Lakini wapi Bwana! Naona sijaeleweka kabisa yaani kuna wanaharakati wanafanya kazi ya siasa badala ya utetezi wa wanyonge, chukulia mfano hawa wanaharakati wanaotaka kuandamana kupinga uvamizi wa Marekani Libya kwanza naona hoja zao ni dhaifu, hazina mashiko , zipo kisiasa kuliko kimantiki na mwishowe ni hoja mfu kiasi kwamba hata kama kuna ufufuko wa wafu siku ya mwisho basi ni dhahiri shahiri kuwa hazitafufuka! Nitasema kwanini?
    Kwanza wanapoandamana kwenye wakati huu ni kama binti anayekunywa dawa za uzazi wa mpango wakati tayari ana mamba ya miezi tisa, mgogoro wa Libya ulipoanza wanaharakati hawa walikuwa wapi? Kwanini Ghadafi alipokuwa anatumia vifaa vizitivizito vya kijeshi dhidi ya wanaompinga ambao yeye aliwaita waasi kwasababu hana uvumilivu wa kisiasa je wanaharakati wetu walikuwa wapi? Kwanini hawakuandamana? Watu wanavyokufa Somalia kila siku kwanini wanaharakati wetu wasiandamane kulaani basi? Ghadafi amekaa madarakani miaka 41 mimi nategemea wanaharakati wawe watetezi wa demokrasia wangemwonya Ghadafi au kuandamana basi kwa maana hata kama wananchi walikuwa wanamtaka bado haiingii akilini kwa Ghadafi kukaa muda wote huo, naendelea kuhoji tena hivi Ghadafi alipoua ukabila kisha akauanzisha tena ili aendelee kutawala hawa wanaharakati wetu walikuwa wapi kwanini hawakuandamana?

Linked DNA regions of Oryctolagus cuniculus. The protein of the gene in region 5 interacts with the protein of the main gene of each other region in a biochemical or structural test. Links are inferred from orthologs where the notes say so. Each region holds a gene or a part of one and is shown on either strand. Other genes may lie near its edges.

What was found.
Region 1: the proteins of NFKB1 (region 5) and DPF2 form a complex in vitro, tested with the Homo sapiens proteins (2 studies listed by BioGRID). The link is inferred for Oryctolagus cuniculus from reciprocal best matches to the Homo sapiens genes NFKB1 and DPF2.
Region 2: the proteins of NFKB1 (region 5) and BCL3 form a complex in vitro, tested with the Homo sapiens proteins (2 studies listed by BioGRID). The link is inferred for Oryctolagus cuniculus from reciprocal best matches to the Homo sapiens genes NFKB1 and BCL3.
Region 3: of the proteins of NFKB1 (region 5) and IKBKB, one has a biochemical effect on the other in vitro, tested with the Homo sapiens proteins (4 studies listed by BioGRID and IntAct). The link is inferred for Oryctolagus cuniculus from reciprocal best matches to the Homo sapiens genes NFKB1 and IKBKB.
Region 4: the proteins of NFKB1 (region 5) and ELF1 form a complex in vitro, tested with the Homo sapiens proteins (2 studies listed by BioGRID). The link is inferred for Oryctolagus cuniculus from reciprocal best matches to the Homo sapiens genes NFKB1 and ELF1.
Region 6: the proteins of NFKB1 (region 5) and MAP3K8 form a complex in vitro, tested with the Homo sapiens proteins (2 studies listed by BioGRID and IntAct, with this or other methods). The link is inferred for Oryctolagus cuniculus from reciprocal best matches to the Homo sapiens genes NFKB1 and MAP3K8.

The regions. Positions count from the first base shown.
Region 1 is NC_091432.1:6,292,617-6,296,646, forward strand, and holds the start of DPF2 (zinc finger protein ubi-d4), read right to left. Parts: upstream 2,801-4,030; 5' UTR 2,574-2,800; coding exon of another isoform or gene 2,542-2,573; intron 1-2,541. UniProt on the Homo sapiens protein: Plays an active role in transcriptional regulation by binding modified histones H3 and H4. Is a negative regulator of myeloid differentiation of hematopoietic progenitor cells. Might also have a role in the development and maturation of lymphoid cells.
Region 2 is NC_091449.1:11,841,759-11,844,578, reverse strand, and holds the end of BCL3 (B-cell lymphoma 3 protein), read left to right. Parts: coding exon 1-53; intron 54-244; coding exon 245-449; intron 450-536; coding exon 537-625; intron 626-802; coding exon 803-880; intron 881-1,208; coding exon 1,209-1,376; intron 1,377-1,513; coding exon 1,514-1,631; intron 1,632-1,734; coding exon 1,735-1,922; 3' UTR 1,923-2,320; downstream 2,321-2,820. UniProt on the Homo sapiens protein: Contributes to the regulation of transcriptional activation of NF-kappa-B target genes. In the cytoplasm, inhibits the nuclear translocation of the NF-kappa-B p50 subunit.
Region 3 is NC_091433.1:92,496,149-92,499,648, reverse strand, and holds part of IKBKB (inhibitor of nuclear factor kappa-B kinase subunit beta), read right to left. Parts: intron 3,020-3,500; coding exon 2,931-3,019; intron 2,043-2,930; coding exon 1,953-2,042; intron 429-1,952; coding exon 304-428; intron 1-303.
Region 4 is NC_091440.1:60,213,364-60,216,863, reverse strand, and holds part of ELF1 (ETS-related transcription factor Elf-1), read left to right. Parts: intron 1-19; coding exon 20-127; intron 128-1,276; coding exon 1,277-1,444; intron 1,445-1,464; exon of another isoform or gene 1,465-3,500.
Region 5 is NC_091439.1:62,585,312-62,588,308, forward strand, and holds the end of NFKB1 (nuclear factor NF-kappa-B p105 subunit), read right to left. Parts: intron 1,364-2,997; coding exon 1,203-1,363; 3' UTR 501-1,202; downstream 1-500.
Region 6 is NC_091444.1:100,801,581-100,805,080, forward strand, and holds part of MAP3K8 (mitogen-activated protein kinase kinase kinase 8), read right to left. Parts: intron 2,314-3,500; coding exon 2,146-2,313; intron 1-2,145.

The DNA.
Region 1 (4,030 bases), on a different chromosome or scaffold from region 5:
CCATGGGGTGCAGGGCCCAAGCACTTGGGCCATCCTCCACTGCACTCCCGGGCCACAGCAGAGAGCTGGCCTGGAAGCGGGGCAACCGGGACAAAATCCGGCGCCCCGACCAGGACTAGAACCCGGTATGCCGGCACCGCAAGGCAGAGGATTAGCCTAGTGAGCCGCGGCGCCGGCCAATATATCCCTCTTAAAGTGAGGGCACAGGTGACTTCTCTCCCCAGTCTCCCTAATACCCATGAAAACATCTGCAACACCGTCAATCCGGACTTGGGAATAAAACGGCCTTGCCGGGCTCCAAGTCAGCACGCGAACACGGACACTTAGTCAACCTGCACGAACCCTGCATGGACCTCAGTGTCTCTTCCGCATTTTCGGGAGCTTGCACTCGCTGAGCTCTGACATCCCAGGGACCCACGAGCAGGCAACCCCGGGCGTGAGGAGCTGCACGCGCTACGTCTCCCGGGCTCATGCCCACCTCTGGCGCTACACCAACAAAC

Au ndio walikuwa wako busy na kusaka mahela?
    Pili hawa watu ni wanafiki , mimi nashangaa sana wanawezaje kuona tatizo la Libya bila tatizo matatizo yetu watanzania? Niweke wazi kuwa hata mimi nakerwa na hatua ya wamarekani kuvamia Libya lakini ukweli ni huu naumia zaidi shule za kata zinavyoboronga kwenye mitihani, hivyo najaribu kujiuliza hivi hawa wanaharakati kwanini wasiandamane kushinikiza serikali kuboresha mara moja kwa vitendo shule za kata? Au watwambie wanaharakati wetu hawa kuwa kipi lipi linawauma zaidi? Marekani kuvamia Libya au watoto wetu wa shule za kata kuvuna sifuri kala baada ya miaka minne?, najaribu kujihoji wanaharakati wetu hawa wamefanya nini kuunga mkono harakati za wanafunzi wa vyuo vikuu kudai nyongeza ya pesa za kujikimu? Au kwanini hawakuandamana na wanafunzi wa shule za msingi na sekondari kupinga kuongezwa nauli kwa watoto hao kufikia 150? Kwanini wasiandamane kupinga malipo ya Dowans? Au kwanini wasiandamane kupinga huduma mbovu za afya kwenye hospitali za serikali? Au tuseme wanaharakati wetu hawayaoni haya matatizo yetu au wanataka kujizolea umaarufu kirahisirahisi tu?